11. A planned Chinese panda park will be twice the size of Yosemite, it was announced

The Bank of China has pledged 10bn yuan (£1.1bn) to create a huge panda conservation park in south-west Sichuan province, the Chinese forestry ministry announced in March. Construction of the park will be complete by 2023, say backers, and aims to provide the endangered animals with an ‘unbroken range’ in which they can mate with other pandas. Measuring 2m hectares (5m acres), it will be more than twice the size of Yellowstone national park in the US.

12. Progress has been made on HIV/Aids in South Africa, research showed

Since 2010, South Africa – the country with the world’s largest concentration of people with HIV or Aids – has halved the infection rate and reduced deaths by 29 per cent. Nineteen per cent of the world’s population living with HIV or Aids lives in South Africa.

13. The government of the Seychelles created two new marine protected areas in the country’s remote Indian Ocean archipelago

The reserves aim to protect the country’s waters from illegal fishing “for generations to come”. The sanctioned areas will cover more than 81,000 square miles, an area about the size of Great Britain.

14. France announced a plan to make half of all food in public sector organic or local by 2022

In February, France announced that at least half of all food bought by the public sector must be organic or locally produced by 2022. This includes food bought for use in schools, hospitals and prisons. The French agricultural minister Stéphane Travert announced the rules as part of measures to boost the French farming sector, and to improve diets.


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15. Afghanistan’s deadliest province for landmines was declared free of explosive devices

Afghanistan’s deadliest province for landmines has been declared free of the explosive devices after a decade-long clearance effort, the demining group HALO Trust announced in February. The organisation said it had cleared more than 600 minefields in Afghanistan’s western province of Herat, opening up 40 million square metres, (15.5 square miles), of farmland.

16. Rwanda became the first low-income country to promise eye care for all

All 12 million of the country’s citizens are now eligible to receive eye care, after 3,000 nurses in 502 local health clinics have been trained. It is set to come from a partnership between the government and the organisation Vision for a Nation. Nurses will prescribe glasses and refer those with serious eye problems to national clinics.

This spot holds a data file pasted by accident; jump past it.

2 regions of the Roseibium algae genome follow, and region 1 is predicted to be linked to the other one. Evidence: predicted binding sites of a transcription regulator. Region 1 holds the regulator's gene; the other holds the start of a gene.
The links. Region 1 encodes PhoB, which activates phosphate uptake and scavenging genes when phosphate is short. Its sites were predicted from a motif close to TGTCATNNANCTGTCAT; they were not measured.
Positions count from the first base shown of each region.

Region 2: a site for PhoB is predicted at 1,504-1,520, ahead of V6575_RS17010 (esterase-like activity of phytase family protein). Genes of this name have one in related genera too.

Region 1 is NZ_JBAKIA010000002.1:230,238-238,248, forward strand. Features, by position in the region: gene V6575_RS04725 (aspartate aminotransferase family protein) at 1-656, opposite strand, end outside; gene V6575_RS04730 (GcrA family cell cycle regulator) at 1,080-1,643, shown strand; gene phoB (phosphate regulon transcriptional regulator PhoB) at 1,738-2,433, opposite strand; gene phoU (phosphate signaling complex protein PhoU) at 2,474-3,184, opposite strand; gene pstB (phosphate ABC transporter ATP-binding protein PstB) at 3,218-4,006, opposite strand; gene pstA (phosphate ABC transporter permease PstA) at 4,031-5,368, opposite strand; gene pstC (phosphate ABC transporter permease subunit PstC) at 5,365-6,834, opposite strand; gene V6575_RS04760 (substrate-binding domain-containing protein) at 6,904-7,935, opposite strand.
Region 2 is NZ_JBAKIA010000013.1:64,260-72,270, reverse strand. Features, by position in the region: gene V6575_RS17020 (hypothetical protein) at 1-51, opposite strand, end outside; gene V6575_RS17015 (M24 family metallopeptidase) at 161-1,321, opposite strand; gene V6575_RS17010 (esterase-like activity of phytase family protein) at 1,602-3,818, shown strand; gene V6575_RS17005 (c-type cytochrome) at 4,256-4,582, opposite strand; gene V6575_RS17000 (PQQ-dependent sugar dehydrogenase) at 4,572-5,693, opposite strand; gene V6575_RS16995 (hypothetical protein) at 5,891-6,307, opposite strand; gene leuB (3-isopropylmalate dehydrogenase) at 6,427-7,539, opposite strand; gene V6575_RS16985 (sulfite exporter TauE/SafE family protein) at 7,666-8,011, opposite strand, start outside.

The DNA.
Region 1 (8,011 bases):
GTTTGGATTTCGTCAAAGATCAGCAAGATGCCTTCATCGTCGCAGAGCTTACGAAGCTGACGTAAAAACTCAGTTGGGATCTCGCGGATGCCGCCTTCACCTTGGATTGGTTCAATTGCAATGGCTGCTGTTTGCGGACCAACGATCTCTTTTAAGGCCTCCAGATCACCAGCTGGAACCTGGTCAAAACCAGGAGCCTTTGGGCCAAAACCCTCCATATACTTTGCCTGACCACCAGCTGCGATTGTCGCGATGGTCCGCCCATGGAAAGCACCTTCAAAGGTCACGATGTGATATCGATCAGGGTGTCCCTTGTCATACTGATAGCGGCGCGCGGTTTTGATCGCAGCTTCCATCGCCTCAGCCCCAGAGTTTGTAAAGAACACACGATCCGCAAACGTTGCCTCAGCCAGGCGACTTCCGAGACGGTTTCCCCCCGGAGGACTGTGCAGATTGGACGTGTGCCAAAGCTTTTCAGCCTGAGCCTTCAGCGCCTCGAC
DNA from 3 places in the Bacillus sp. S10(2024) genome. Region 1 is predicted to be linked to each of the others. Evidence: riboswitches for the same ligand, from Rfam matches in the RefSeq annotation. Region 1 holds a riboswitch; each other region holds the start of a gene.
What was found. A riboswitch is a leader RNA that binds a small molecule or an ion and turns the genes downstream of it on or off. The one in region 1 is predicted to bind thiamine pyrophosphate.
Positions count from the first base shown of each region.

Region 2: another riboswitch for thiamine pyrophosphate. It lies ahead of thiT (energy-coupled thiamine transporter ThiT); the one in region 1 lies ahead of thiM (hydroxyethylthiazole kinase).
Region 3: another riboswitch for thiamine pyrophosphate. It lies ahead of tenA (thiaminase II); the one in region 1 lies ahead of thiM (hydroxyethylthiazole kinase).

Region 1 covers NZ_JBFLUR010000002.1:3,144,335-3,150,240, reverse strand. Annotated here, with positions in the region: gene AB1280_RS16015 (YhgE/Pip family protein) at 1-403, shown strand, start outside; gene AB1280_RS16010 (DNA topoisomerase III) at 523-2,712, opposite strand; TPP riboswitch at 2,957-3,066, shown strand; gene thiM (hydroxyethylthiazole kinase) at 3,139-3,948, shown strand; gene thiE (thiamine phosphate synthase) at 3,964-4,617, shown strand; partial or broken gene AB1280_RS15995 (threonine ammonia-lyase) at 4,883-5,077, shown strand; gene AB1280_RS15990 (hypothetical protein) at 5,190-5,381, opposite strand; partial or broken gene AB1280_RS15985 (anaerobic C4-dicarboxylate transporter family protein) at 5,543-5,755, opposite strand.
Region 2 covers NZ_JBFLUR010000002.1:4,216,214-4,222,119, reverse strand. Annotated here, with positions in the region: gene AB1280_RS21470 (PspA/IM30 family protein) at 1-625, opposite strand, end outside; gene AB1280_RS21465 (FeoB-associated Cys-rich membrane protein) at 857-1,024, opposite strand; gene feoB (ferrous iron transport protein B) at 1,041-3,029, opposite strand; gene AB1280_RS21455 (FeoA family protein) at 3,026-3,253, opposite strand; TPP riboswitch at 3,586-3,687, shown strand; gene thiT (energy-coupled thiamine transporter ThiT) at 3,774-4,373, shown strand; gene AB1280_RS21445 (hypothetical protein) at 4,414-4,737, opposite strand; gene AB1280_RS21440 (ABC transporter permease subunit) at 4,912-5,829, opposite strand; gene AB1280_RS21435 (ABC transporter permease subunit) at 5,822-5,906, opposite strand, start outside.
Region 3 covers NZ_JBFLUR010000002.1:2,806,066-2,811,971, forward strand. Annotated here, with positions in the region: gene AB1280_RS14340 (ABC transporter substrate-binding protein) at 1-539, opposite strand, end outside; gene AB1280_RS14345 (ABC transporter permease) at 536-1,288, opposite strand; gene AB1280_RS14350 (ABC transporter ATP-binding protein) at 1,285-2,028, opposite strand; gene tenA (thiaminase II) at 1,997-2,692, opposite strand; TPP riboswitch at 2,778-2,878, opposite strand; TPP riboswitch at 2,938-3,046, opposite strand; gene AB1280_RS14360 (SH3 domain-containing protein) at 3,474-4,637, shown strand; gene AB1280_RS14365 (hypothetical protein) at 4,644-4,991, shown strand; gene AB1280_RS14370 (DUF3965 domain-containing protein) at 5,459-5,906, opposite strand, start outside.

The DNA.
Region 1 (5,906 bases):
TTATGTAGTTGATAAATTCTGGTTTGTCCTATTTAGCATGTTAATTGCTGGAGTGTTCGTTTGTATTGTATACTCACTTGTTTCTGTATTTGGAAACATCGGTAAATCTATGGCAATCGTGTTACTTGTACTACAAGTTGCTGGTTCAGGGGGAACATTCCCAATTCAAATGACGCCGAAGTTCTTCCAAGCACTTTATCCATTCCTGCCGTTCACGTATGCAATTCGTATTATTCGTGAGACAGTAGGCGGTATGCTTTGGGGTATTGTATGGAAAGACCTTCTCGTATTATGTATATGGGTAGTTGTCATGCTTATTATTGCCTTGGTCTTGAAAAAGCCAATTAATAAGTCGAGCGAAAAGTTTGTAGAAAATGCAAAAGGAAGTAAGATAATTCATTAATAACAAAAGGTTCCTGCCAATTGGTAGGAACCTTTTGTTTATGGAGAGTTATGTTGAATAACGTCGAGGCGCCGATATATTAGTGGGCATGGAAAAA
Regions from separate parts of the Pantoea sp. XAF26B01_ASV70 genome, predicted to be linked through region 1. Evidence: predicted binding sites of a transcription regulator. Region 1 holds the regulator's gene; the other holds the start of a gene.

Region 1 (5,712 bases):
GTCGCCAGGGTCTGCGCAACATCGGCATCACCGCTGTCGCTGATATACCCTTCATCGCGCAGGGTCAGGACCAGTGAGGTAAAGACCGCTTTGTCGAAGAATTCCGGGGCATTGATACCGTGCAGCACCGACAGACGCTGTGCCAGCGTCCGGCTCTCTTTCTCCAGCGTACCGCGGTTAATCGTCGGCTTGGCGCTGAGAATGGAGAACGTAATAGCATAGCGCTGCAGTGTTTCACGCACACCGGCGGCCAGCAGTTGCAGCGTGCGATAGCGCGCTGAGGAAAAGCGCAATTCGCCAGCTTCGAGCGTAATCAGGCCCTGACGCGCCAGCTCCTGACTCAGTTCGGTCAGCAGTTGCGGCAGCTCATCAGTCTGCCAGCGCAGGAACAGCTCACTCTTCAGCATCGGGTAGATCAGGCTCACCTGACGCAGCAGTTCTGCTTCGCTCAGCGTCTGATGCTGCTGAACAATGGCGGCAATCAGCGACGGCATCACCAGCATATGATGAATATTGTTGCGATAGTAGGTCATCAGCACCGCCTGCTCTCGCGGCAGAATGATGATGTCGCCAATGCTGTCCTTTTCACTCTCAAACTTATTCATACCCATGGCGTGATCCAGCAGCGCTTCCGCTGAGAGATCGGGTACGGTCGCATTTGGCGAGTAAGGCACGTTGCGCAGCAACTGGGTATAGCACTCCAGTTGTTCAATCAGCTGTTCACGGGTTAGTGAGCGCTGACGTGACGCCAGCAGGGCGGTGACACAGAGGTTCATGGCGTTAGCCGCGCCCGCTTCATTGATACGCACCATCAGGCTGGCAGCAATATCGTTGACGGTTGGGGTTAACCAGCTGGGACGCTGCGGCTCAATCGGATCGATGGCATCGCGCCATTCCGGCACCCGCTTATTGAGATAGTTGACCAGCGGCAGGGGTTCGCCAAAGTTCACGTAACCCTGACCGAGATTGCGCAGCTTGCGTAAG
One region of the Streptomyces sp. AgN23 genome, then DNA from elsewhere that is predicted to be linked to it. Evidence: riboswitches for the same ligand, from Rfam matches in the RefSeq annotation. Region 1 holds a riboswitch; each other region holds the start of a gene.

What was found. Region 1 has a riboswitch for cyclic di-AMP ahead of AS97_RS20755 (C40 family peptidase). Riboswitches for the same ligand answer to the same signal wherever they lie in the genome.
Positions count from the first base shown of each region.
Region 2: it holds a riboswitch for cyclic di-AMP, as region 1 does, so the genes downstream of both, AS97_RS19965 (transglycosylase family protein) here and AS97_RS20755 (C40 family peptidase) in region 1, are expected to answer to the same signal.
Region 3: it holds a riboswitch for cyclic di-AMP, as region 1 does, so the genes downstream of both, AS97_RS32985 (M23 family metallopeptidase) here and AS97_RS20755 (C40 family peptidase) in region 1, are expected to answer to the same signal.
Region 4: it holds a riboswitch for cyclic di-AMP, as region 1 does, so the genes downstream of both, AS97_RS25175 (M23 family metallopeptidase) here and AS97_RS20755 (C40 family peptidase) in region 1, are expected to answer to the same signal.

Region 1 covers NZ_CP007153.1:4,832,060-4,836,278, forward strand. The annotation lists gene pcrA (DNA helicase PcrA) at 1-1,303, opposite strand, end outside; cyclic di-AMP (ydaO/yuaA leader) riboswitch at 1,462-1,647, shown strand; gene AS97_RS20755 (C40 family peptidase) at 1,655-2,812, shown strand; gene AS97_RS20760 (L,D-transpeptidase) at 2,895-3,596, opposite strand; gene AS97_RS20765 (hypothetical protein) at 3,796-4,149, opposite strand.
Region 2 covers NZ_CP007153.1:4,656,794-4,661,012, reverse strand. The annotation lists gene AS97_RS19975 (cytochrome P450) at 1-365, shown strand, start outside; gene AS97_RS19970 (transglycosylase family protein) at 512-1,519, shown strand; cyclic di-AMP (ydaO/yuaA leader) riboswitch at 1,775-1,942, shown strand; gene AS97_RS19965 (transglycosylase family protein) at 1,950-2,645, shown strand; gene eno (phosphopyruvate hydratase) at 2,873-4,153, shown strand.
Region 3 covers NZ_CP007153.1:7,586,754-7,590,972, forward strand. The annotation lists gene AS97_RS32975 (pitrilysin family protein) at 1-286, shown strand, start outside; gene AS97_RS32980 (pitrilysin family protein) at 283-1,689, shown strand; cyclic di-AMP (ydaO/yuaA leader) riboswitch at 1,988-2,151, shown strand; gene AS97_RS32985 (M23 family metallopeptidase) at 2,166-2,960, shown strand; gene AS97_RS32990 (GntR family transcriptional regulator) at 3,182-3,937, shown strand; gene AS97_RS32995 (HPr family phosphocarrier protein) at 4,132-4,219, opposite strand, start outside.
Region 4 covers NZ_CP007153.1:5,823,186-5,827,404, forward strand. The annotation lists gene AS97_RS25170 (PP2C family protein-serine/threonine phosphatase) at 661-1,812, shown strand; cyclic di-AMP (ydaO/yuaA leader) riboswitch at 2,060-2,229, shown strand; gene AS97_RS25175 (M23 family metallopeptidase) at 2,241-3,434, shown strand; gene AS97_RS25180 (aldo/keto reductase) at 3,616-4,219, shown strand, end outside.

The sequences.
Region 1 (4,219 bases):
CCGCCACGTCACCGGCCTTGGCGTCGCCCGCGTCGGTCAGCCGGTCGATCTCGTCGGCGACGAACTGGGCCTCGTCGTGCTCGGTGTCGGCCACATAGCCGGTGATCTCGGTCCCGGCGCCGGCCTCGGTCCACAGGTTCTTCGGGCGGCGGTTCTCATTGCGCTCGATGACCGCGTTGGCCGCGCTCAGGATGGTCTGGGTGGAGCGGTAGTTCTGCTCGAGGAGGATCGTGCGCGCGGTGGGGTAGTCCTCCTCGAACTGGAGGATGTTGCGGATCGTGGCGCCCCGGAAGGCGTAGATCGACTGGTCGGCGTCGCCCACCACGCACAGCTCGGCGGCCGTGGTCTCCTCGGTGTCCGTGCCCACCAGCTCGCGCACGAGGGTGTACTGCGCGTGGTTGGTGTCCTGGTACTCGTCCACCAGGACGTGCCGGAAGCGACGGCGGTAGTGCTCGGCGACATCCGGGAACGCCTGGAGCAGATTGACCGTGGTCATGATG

17. India announced plans to create the world’s largest government-funded healthcare programme

India has announced an ambitious health insurance scheme, which is designed to be a safety net for millions of people who struggle to afford medical care. It is thought to be one of the largest such schemes in the world. India currently spends a little over 1 per cent of its GDP on public healthcare, one of the lowest in the world. The announcement came in the annual budget, revealed at the end of January.

18. A rare butterfly was found breeding in Scotland for the first time in 130 years

The tiny eggs of an endangered butterfly were found in Scotland in February, suggesting the insect has returned to breed in the country for the first time in more than 130 years. Enthusiasts discovered white-letter hairstreak eggs on wych elm trees at Lennel, Berwickshire, after an adult butterfly was spotted in summer 2017, 10 miles away – the first sighting in Scotland since 1884.

19. Drinking fountains will be installed in London this summer in a bid to reduce plastic waste, it was announced

Twenty drinking foundations will be installed across London in a pilot project this summer, it was announced in January. The plans are part of a proposed three-year, £750,000 initiative from London mayor Sadiq Khan to tackle plastic waste in the capital.

20. The University of Edinburgh divested from all fossil fuels

The University of Edinburgh is dropping all its fossil fuel investments, making it the largest UK university endowment fund to pledge to be free of all coal, oil and gas holdings. The decision, which will take up to three years to enact, was announced in February and followed a long student campaign in the city (pictured below). More than 60 UK universities have now divested from fossil fuels, with the University of Sussex the latest to make the move.